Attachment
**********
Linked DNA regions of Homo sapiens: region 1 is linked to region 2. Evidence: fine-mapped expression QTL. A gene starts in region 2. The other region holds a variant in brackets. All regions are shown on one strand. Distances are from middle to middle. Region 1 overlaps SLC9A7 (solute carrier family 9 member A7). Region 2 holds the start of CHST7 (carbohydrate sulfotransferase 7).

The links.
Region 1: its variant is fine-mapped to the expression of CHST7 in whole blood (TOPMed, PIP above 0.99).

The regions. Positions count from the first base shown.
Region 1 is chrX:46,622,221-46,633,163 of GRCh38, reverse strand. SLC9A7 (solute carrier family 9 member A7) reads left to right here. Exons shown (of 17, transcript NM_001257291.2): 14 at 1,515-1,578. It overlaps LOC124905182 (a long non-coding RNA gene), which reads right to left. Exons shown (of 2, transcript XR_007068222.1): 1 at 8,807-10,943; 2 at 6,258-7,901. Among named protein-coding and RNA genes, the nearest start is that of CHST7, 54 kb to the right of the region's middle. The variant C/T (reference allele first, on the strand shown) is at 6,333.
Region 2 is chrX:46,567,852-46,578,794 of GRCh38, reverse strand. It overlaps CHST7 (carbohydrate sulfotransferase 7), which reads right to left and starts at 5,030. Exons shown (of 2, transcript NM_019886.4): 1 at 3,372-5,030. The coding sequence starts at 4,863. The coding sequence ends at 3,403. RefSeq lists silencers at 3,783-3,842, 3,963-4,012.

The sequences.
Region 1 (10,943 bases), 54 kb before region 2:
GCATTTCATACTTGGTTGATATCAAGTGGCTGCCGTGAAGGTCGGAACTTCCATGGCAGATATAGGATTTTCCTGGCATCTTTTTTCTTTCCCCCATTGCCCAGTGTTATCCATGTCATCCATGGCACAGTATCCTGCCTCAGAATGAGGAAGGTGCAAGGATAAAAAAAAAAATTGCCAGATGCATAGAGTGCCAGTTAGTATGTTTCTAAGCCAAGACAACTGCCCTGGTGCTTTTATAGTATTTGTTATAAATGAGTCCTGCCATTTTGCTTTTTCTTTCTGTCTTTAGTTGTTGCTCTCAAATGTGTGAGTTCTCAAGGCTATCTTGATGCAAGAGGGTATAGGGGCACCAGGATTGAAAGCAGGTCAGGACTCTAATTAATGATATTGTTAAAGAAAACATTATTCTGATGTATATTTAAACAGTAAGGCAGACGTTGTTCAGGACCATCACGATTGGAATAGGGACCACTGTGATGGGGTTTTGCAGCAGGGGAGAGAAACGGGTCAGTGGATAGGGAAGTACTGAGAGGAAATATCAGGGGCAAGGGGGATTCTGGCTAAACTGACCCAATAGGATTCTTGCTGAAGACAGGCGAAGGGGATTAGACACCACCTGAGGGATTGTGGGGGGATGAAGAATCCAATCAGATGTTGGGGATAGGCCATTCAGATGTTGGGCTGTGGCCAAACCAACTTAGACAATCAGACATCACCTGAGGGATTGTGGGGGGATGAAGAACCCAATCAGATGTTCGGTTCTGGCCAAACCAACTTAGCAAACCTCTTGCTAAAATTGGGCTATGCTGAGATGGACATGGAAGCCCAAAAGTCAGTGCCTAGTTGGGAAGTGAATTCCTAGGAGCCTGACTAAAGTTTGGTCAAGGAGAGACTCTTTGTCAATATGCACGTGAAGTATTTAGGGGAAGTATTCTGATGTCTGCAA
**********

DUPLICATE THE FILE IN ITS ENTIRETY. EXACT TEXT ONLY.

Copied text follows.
Linked DNA regions of Homo sapiens: region 1 is linked to region 2. Evidence: fine-mapped expression QTL. A gene starts in region 2. The other region holds a variant in brackets. All regions are shown on one strand. Distances are from middle to middle. Region 1 overlaps SLC9A7 (solute carrier family 9 member A7). Region 2 holds the start of CHST7 (carbohydrate sulfotransferase 7).

The links.
Region 1: its variant is fine-mapped to the expression of CHST7 in whole blood (TOPMed, PIP above 0.99).

The regions. Positions count from the first base shown.
Region 1 is chrX:46,622,221-46,633,163 of GRCh38, reverse strand. SLC9A7 (solute carrier family 9 member A7) reads left to right here. Exons shown (of 17, transcript NM_001257291.2): 14 at 1,515-1,578. It overlaps LOC124905182 (a long non-coding RNA gene), which reads right to left. Exons shown (of 2, transcript XR_007068222.1): 1 at 8,807-10,943; 2 at 6,258-7,901. Among named protein-coding and RNA genes, the nearest start is that of CHST7, 54 kb to the right of the region's middle. The variant C/T (reference allele first, on the strand shown) is at 6,333.
Region 2 is chrX:46,567,852-46,578,794 of GRCh38, reverse strand. It overlaps CHST7 (carbohydrate sulfotransferase 7), which reads right to left and starts at 5,030. Exons shown (of 2, transcript NM_019886.4): 1 at 3,372-5,030. The coding sequence starts at 4,863. The coding sequence ends at 3,403. RefSeq lists silencers at 3,783-3,842, 3,963-4,012.

The sequences.
Region 1 (10,943 bases), 54 kb before region 2:
GCATTTCATACTTGGTTGATATCAAGTGGCTGCCGTGAAGGTCGGAACTTCCATGGCAGATATAGGATTTTCCTGGCATCTTTTTTCTTTCCCCCATTGCCCAGTGTTATCCATGTCATCCATGGCACAGTATCCTGCCTCAGAATGAGGAAGGTGCAAGGATAAAAAAAAAAATTGCCAGATGCATAGAGTGCCAGTTAGTATGTTTCTAAGCCAAGACAACTGCCCTGGTGCTTTTATAGTATTTGTTATAAATGAGTCCTGCCATTTTGCTTTTTCTTTCTGTCTTTAGTTGTTGCTCTCAAATGTGTGAGTTCTCAAGGCTATCTTGATGCAAGAGGGTATAGGGGCACCAGGATTGAAAGCAGGTCAGGACTCTAATTAATGATATTGTTAAAGAAAACATTATTCTGATGTATATTTAAACAGTAAGGCAGACGTTGTTCAGGACCATCACGATTGGAATAGGGACCACTGTGATGGGGTTTTGCAGCAGGGGAGAGAAACGGGTCAGTGGATAGGGAAGTACTGAGAGGAAATATCAGGGGCAAGGGGGATTCTGGCTAAACTGACCCAATAGGATTCTTGCTGAAGACAGGCGAAGGGGATTAGACACCACCTGAGGGATTGTGGGGGGATGAAGAATCCAATCAGATGTTGGGGATAGGCCATTCAGATGTTGGGCTGTGGCCAAACCAACTTAGACAATCAGACATCACCTGAGGGATTGTGGGGGGATGAAGAACCCAATCAGATGTTCGGTTCTGGCCAAACCAACTTAGCAAACCTCTTGCTAAAATTGGGCTATGCTGAGATGGACATGGAAGCCCAAAAGTCAGTGCCTAGTTGGGAAGTGAATTCCTAGGAGCCTGACTAAAGTTTGGTCAAGGAGAGACTCTTTGTCAATATGCACGTGAAGTATTTAGGGGAAGTATTCTGATGTCTGCAA